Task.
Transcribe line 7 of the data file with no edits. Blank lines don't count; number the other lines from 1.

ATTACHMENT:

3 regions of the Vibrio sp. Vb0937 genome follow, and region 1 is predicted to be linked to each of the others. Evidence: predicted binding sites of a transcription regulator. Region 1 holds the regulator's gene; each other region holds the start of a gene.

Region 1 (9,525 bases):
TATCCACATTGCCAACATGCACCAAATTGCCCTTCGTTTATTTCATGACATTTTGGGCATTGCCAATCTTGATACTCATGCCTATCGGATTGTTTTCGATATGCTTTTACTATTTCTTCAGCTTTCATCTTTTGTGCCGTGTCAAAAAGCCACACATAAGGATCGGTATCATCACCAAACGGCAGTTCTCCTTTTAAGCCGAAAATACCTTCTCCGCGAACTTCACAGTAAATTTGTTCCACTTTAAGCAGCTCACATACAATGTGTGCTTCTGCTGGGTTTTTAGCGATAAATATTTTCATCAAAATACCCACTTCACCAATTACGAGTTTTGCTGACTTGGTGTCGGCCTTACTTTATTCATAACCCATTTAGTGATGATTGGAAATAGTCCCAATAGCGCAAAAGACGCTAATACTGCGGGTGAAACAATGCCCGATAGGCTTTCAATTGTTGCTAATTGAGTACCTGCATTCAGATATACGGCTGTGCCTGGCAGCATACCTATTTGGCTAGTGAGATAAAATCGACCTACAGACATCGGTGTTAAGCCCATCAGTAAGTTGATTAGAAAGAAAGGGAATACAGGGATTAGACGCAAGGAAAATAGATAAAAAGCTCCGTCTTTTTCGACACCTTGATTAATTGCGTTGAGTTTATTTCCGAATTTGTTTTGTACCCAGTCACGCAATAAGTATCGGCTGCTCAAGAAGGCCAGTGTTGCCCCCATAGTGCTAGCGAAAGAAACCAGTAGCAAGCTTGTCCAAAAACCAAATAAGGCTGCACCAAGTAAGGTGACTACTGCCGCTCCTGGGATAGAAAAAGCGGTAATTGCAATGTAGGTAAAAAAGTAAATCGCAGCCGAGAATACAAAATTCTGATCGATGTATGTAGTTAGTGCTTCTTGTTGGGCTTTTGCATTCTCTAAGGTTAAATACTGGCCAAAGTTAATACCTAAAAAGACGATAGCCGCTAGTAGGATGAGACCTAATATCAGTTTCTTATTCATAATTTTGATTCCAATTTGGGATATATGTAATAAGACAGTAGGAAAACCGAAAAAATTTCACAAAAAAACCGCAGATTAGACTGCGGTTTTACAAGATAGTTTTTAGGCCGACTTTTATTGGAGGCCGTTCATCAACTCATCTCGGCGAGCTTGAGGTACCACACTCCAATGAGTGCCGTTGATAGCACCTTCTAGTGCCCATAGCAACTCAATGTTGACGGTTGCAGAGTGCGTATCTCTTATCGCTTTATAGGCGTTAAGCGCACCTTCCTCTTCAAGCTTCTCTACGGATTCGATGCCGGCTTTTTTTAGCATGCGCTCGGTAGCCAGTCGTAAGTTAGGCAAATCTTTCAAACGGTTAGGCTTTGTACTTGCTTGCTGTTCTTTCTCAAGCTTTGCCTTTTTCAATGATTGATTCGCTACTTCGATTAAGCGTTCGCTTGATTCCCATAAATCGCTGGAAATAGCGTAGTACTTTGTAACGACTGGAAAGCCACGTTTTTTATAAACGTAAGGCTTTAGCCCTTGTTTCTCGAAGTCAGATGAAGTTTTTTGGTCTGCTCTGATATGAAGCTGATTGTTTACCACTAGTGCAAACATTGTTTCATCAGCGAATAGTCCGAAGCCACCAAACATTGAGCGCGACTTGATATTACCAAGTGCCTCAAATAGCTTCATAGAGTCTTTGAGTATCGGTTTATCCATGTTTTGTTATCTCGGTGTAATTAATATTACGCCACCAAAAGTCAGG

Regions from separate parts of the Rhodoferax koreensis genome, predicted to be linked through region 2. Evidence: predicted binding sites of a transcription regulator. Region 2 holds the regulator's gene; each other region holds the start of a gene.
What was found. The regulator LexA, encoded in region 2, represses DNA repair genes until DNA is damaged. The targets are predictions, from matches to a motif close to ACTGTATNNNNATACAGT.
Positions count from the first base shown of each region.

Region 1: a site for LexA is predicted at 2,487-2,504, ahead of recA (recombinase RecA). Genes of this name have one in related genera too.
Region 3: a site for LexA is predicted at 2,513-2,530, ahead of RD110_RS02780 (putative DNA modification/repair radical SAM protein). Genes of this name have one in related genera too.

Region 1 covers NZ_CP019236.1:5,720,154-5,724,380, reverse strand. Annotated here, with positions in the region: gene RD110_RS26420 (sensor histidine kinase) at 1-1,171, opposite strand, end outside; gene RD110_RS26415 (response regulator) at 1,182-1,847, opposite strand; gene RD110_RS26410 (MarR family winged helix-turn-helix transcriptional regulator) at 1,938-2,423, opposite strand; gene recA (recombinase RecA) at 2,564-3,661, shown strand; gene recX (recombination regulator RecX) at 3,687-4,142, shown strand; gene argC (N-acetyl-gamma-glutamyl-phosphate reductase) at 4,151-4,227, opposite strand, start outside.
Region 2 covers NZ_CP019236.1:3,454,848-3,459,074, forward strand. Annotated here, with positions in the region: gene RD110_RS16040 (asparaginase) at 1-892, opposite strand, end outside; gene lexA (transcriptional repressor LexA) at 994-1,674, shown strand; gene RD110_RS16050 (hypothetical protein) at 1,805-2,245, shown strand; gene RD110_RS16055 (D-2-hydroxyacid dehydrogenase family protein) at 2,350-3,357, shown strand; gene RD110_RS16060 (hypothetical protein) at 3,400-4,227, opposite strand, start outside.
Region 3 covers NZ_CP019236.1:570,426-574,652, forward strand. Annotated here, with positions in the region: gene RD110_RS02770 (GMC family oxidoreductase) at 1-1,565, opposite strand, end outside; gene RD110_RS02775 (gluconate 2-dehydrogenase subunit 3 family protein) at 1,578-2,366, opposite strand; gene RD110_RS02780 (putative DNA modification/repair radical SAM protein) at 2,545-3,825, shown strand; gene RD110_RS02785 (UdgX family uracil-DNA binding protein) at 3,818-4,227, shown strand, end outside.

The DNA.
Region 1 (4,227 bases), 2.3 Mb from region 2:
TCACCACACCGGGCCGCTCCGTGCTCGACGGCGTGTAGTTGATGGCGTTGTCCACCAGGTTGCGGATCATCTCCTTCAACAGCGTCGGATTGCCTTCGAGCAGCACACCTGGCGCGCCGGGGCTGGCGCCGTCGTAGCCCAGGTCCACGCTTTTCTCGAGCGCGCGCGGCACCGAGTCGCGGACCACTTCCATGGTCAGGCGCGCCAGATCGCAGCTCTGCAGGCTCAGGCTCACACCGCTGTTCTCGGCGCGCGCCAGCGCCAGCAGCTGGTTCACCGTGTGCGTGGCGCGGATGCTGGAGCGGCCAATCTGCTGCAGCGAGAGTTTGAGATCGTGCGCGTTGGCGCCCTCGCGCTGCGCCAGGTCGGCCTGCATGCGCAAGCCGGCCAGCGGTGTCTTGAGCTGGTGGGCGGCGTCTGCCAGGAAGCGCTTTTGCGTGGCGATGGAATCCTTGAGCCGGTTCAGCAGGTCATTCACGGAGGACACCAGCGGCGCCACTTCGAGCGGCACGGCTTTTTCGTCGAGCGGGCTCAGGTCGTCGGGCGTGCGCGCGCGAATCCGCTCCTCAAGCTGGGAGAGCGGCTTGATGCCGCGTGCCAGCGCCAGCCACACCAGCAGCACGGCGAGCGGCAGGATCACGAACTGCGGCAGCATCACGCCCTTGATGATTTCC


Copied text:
Region 1: a site for LexA is predicted at 2,487-2,504, ahead of recA (recombinase RecA). Genes of this name have one in related genera too.